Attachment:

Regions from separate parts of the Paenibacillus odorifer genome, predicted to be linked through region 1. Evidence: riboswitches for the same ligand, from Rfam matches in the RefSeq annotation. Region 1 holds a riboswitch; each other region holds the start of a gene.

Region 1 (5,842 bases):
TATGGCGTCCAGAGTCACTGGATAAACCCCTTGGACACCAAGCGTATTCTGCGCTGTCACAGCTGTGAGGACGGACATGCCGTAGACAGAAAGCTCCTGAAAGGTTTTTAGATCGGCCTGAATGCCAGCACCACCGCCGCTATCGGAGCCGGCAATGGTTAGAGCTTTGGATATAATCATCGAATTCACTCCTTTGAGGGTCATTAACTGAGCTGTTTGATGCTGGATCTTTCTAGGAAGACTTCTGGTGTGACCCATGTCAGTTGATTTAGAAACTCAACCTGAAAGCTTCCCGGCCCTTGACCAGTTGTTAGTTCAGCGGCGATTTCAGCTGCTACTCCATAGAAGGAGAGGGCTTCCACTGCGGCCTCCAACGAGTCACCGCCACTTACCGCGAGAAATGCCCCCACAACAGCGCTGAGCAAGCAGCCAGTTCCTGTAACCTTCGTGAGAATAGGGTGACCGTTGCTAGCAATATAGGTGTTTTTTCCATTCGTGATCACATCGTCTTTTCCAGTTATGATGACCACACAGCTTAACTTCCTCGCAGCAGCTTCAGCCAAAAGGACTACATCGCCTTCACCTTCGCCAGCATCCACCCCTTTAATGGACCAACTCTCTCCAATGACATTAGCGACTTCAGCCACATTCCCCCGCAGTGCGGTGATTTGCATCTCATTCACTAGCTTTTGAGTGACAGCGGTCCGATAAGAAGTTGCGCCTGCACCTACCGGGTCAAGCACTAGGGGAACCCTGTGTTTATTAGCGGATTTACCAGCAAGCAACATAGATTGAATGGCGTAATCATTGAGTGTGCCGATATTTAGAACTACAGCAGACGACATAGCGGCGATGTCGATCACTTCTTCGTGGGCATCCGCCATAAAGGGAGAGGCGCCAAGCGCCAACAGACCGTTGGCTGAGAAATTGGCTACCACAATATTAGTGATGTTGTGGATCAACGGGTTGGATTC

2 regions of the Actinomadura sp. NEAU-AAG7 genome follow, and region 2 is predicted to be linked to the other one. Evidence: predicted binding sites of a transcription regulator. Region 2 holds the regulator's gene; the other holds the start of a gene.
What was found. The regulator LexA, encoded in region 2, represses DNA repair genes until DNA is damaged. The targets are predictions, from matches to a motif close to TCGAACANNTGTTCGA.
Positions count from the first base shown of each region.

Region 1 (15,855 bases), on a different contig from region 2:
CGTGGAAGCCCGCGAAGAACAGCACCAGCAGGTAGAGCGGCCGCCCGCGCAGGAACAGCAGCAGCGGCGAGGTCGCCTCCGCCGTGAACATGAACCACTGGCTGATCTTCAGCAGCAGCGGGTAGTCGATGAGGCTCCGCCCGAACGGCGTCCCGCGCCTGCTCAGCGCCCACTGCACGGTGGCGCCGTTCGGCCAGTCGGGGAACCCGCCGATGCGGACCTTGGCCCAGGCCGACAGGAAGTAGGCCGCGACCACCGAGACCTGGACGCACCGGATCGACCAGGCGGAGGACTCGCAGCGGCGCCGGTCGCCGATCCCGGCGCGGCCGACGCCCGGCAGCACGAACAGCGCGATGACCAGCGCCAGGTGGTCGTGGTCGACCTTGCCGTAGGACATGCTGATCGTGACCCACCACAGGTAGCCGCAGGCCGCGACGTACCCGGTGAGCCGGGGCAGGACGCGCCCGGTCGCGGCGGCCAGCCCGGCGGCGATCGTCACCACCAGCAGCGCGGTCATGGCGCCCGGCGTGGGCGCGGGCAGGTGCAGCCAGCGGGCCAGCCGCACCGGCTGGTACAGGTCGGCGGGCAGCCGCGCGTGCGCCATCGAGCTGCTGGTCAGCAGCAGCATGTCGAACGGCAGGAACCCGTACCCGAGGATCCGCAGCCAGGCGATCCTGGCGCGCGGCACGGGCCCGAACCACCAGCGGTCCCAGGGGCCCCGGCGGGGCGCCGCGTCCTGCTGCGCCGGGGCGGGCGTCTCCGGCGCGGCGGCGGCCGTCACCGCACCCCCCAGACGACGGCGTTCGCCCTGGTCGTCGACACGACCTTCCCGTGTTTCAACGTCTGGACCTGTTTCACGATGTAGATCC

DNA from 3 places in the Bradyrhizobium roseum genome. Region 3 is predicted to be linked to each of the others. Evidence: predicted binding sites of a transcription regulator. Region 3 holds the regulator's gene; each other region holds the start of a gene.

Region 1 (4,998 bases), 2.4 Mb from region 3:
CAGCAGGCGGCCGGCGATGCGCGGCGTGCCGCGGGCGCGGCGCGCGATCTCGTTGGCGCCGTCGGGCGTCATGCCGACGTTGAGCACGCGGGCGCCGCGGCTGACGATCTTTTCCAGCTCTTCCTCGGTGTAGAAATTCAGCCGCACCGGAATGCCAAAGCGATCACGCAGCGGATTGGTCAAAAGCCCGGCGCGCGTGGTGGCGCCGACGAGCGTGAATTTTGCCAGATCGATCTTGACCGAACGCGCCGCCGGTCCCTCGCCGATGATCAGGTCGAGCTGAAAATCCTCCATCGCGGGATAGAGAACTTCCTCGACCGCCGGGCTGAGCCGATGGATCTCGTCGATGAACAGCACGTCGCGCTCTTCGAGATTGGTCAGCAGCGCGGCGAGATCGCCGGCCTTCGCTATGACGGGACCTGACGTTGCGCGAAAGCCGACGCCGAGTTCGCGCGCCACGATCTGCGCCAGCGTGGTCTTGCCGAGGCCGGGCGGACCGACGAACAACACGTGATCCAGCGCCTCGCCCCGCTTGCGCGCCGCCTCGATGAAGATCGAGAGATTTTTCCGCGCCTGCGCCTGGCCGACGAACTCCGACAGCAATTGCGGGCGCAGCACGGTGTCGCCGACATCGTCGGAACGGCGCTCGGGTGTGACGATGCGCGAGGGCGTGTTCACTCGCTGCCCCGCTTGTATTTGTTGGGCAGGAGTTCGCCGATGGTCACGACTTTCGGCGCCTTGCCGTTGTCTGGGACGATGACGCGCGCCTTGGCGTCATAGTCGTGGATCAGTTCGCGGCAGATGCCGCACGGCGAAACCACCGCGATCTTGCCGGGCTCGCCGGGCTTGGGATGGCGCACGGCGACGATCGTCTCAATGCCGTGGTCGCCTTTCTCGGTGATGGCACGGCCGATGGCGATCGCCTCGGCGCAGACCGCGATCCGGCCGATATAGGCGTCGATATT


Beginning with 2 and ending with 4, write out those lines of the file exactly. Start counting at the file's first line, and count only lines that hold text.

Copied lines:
Region 1 (5,842 bases):
TATGGCGTCCAGAGTCACTGGATAAACCCCTTGGACACCAAGCGTATTCTGCGCTGTCACAGCTGTGAGGACGGACATGCCGTAGACAGAAAGCTCCTGAAAGGTTTTTAGATCGGCCTGAATGCCAGCACCACCGCCGCTATCGGAGCCGGCAATGGTTAGAGCTTTGGATATAATCATCGAATTCACTCCTTTGAGGGTCATTAACTGAGCTGTTTGATGCTGGATCTTTCTAGGAAGACTTCTGGTGTGACCCATGTCAGTTGATTTAGAAACTCAACCTGAAAGCTTCCCGGCCCTTGACCAGTTGTTAGTTCAGCGGCGATTTCAGCTGCTACTCCATAGAAGGAGAGGGCTTCCACTGCGGCCTCCAACGAGTCACCGCCACTTACCGCGAGAAATGCCCCCACAACAGCGCTGAGCAAGCAGCCAGTTCCTGTAACCTTCGTGAGAATAGGGTGACCGTTGCTAGCAATATAGGTGTTTTTTCCATTCGTGATCACATCGTCTTTTCCAGTTATGATGACCACACAGCTTAACTTCCTCGCAGCAGCTTCAGCCAAAAGGACTACATCGCCTTCACCTTCGCCAGCATCCACCCCTTTAATGGACCAACTCTCTCCAATGACATTAGCGACTTCAGCCACATTCCCCCGCAGTGCGGTGATTTGCATCTCATTCACTAGCTTTTGAGTGACAGCGGTCCGATAAGAAGTTGCGCCTGCACCTACCGGGTCAAGCACTAGGGGAACCCTGTGTTTATTAGCGGATTTACCAGCAAGCAACATAGATTGAATGGCGTAATCATTGAGTGTGCCGATATTTAGAACTACAGCAGACGACATAGCGGCGATGTCGATCACTTCTTCGTGGGCATCCGCCATAAAGGGAGAGGCGCCAAGCGCCAACAGACCGTTGGCTGAGAAATTGGCTACCACAATATTAGTGATGTTGTGGATCAACGGGTTGGATTC

2 regions of the Actinomadura sp. NEAU-AAG7 genome follow, and region 2 is predicted to be linked to the other one. Evidence: predicted binding sites of a transcription regulator. Region 2 holds the regulator's gene; the other holds the start of a gene.